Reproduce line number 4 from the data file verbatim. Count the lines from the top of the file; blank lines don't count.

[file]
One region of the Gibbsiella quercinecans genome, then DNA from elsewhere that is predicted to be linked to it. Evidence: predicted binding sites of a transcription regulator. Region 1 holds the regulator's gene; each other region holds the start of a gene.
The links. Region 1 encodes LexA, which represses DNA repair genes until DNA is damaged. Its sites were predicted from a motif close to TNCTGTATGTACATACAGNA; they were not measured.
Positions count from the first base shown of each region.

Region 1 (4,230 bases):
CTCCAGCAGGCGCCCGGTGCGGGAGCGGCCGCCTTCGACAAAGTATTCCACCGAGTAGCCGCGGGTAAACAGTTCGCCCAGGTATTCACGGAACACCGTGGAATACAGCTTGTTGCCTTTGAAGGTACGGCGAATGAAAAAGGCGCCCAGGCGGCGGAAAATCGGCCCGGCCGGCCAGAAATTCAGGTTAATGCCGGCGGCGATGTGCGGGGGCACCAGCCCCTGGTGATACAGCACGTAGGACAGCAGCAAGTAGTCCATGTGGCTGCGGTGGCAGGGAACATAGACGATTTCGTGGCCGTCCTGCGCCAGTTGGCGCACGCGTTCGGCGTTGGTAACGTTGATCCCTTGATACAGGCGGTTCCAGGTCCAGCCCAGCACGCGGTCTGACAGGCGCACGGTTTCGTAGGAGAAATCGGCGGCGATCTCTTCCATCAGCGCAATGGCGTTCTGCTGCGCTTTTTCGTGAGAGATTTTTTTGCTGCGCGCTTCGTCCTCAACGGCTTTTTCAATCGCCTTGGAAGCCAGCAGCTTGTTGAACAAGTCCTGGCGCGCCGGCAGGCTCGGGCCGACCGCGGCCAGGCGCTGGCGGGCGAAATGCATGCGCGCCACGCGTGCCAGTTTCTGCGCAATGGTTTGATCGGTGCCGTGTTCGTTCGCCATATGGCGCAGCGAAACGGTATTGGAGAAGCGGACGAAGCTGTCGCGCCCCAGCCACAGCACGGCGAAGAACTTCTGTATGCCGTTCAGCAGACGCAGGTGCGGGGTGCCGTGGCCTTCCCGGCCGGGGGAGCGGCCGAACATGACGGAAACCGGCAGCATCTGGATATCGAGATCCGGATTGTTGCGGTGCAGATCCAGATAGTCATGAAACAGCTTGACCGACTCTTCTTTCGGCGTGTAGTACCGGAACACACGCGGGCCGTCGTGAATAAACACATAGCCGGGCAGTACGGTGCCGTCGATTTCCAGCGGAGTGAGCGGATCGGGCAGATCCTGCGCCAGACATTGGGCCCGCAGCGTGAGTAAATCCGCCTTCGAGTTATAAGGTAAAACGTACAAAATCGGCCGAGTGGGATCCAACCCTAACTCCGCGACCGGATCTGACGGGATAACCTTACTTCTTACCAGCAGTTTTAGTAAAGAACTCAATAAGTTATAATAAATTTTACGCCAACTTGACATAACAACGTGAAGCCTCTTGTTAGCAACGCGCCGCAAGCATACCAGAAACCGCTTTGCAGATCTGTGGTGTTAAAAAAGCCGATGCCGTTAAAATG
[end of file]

Region 1 (4,230 bases):